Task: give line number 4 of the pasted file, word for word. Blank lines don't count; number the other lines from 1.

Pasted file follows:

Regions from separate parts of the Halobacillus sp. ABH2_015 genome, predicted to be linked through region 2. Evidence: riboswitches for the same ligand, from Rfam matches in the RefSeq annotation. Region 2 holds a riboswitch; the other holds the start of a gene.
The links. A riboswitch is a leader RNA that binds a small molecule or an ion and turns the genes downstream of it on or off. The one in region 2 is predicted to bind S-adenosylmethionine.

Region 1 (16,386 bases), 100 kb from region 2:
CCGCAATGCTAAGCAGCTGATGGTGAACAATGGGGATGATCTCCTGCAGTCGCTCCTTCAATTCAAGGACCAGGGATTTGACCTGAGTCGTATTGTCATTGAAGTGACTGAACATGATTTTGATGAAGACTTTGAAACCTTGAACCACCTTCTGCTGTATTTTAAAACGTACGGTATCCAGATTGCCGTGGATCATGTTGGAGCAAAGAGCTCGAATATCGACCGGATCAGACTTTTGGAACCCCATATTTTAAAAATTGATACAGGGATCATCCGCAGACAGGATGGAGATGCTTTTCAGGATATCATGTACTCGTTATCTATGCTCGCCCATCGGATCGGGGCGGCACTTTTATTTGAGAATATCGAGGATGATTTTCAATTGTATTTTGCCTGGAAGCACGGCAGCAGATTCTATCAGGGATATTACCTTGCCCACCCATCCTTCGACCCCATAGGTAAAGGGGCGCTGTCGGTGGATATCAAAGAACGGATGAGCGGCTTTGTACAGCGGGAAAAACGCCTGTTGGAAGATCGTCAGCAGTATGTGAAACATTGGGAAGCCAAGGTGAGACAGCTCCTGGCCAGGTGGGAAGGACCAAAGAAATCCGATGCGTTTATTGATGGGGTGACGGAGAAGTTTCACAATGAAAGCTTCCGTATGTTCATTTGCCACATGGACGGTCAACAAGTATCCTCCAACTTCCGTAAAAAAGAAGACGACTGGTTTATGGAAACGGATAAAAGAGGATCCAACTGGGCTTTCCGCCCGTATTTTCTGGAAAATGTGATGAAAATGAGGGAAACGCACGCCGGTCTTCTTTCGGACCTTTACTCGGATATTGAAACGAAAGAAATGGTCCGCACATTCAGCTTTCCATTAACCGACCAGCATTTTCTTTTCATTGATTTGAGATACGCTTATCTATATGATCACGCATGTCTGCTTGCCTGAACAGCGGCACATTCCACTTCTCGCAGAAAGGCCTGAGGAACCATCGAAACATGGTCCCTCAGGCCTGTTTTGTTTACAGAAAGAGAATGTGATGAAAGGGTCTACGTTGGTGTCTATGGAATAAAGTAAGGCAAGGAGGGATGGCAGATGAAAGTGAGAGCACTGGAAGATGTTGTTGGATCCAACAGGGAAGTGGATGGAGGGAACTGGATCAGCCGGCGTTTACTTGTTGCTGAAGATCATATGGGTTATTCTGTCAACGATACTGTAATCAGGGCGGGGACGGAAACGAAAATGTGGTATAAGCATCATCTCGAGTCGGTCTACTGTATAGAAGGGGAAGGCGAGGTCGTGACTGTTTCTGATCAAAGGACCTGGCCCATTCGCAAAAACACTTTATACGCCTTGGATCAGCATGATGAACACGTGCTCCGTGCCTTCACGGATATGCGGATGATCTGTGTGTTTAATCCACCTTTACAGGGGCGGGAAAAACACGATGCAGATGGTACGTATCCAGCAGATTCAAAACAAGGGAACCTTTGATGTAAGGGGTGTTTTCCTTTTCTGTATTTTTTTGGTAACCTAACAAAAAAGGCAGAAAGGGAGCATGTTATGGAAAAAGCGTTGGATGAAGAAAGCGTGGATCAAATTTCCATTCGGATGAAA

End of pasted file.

CCGCAATGCTAAGCAGCTGATGGTGAACAATGGGGATGATCTCCTGCAGTCGCTCCTTCAATTCAAGGACCAGGGATTTGACCTGAGTCGTATTGTCATTGAAGTGACTGAACATGATTTTGATGAAGACTTTGAAACCTTGAACCACCTTCTGCTGTATTTTAAAACGTACGGTATCCAGATTGCCGTGGATCATGTTGGAGCAAAGAGCTCGAATATCGACCGGATCAGACTTTTGGAACCCCATATTTTAAAAATTGATACAGGGATCATCCGCAGACAGGATGGAGATGCTTTTCAGGATATCATGTACTCGTTATCTATGCTCGCCCATCGGATCGGGGCGGCACTTTTATTTGAGAATATCGAGGATGATTTTCAATTGTATTTTGCCTGGAAGCACGGCAGCAGATTCTATCAGGGATATTACCTTGCCCACCCATCCTTCGACCCCATAGGTAAAGGGGCGCTGTCGGTGGATATCAAAGAACGGATGAGCGGCTTTGTACAGCGGGAAAAACGCCTGTTGGAAGATCGTCAGCAGTATGTGAAACATTGGGAAGCCAAGGTGAGACAGCTCCTGGCCAGGTGGGAAGGACCAAAGAAATCCGATGCGTTTATTGATGGGGTGACGGAGAAGTTTCACAATGAAAGCTTCCGTATGTTCATTTGCCACATGGACGGTCAACAAGTATCCTCCAACTTCCGTAAAAAAGAAGACGACTGGTTTATGGAAACGGATAAAAGAGGATCCAACTGGGCTTTCCGCCCGTATTTTCTGGAAAATGTGATGAAAATGAGGGAAACGCACGCCGGTCTTCTTTCGGACCTTTACTCGGATATTGAAACGAAAGAAATGGTCCGCACATTCAGCTTTCCATTAACCGACCAGCATTTTCTTTTCATTGATTTGAGATACGCTTATCTATATGATCACGCATGTCTGCTTGCCTGAACAGCGGCACATTCCACTTCTCGCAGAAAGGCCTGAGGAACCATCGAAACATGGTCCCTCAGGCCTGTTTTGTTTACAGAAAGAGAATGTGATGAAAGGGTCTACGTTGGTGTCTATGGAATAAAGTAAGGCAAGGAGGGATGGCAGATGAAAGTGAGAGCACTGGAAGATGTTGTTGGATCCAACAGGGAAGTGGATGGAGGGAACTGGATCAGCCGGCGTTTACTTGTTGCTGAAGATCATATGGGTTATTCTGTCAACGATACTGTAATCAGGGCGGGGACGGAAACGAAAATGTGGTATAAGCATCATCTCGAGTCGGTCTACTGTATAGAAGGGGAAGGCGAGGTCGTGACTGTTTCTGATCAAAGGACCTGGCCCATTCGCAAAAACACTTTATACGCCTTGGATCAGCATGATGAACACGTGCTCCGTGCCTTCACGGATATGCGGATGATCTGTGTGTTTAATCCACCTTTACAGGGGCGGGAAAAACACGATGCAGATGGTACGTATCCAGCAGATTCAAAACAAGGGAACCTTTGATGTAAGGGGTGTTTTCCTTTTCTGTATTTTTTTGGTAACCTAACAAAAAAGGCAGAAAGGGAGCATGTTATGGAAAAAGCGTTGGATGAAGAAAGCGTGGATCAAATTTCCATTCGGATGAAA